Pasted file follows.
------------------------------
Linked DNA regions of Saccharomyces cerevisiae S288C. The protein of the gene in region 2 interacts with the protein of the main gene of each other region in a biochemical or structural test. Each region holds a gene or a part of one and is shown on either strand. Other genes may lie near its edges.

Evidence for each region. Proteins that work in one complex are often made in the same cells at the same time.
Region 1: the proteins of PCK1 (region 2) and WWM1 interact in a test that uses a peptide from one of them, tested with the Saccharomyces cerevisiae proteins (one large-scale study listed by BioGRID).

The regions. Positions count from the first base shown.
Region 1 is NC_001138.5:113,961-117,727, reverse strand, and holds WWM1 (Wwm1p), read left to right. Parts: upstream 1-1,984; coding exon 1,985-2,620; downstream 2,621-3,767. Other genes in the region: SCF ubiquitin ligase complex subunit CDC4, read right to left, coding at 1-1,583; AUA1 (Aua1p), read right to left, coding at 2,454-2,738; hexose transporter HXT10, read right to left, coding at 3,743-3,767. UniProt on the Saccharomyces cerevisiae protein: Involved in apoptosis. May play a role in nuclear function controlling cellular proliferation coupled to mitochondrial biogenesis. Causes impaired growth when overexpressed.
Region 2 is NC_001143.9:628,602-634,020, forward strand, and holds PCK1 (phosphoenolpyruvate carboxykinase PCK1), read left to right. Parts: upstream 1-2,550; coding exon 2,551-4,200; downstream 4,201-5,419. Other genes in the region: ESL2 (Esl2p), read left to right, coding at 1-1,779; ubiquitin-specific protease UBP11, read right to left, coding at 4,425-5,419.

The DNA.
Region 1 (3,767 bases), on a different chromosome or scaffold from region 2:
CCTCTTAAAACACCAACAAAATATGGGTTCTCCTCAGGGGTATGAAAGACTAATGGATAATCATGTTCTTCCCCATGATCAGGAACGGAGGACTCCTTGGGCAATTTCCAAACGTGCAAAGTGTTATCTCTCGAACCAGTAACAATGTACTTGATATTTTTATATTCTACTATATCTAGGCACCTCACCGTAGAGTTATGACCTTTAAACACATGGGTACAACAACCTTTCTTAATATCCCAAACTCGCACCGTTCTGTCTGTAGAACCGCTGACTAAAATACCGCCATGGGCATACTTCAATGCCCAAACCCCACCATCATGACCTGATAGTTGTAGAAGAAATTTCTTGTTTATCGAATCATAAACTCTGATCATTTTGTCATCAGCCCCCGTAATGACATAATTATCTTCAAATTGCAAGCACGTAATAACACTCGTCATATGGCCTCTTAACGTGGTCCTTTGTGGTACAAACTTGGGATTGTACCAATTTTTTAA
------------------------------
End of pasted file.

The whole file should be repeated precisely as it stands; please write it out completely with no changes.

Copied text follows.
Linked DNA regions of Saccharomyces cerevisiae S288C. The protein of the gene in region 2 interacts with the protein of the main gene of each other region in a biochemical or structural test. Each region holds a gene or a part of one and is shown on either strand. Other genes may lie near its edges.

Evidence for each region. Proteins that work in one complex are often made in the same cells at the same time.
Region 1: the proteins of PCK1 (region 2) and WWM1 interact in a test that uses a peptide from one of them, tested with the Saccharomyces cerevisiae proteins (one large-scale study listed by BioGRID).

The regions. Positions count from the first base shown.
Region 1 is NC_001138.5:113,961-117,727, reverse strand, and holds WWM1 (Wwm1p), read left to right. Parts: upstream 1-1,984; coding exon 1,985-2,620; downstream 2,621-3,767. Other genes in the region: SCF ubiquitin ligase complex subunit CDC4, read right to left, coding at 1-1,583; AUA1 (Aua1p), read right to left, coding at 2,454-2,738; hexose transporter HXT10, read right to left, coding at 3,743-3,767. UniProt on the Saccharomyces cerevisiae protein: Involved in apoptosis. May play a role in nuclear function controlling cellular proliferation coupled to mitochondrial biogenesis. Causes impaired growth when overexpressed.
Region 2 is NC_001143.9:628,602-634,020, forward strand, and holds PCK1 (phosphoenolpyruvate carboxykinase PCK1), read left to right. Parts: upstream 1-2,550; coding exon 2,551-4,200; downstream 4,201-5,419. Other genes in the region: ESL2 (Esl2p), read left to right, coding at 1-1,779; ubiquitin-specific protease UBP11, read right to left, coding at 4,425-5,419.

The DNA.
Region 1 (3,767 bases), on a different chromosome or scaffold from region 2:
CCTCTTAAAACACCAACAAAATATGGGTTCTCCTCAGGGGTATGAAAGACTAATGGATAATCATGTTCTTCCCCATGATCAGGAACGGAGGACTCCTTGGGCAATTTCCAAACGTGCAAAGTGTTATCTCTCGAACCAGTAACAATGTACTTGATATTTTTATATTCTACTATATCTAGGCACCTCACCGTAGAGTTATGACCTTTAAACACATGGGTACAACAACCTTTCTTAATATCCCAAACTCGCACCGTTCTGTCTGTAGAACCGCTGACTAAAATACCGCCATGGGCATACTTCAATGCCCAAACCCCACCATCATGACCTGATAGTTGTAGAAGAAATTTCTTGTTTATCGAATCATAAACTCTGATCATTTTGTCATCAGCCCCCGTAATGACATAATTATCTTCAAATTGCAAGCACGTAATAACACTCGTCATATGGCCTCTTAACGTGGTCCTTTGTGGTACAAACTTGGGATTGTACCAATTTTTTAA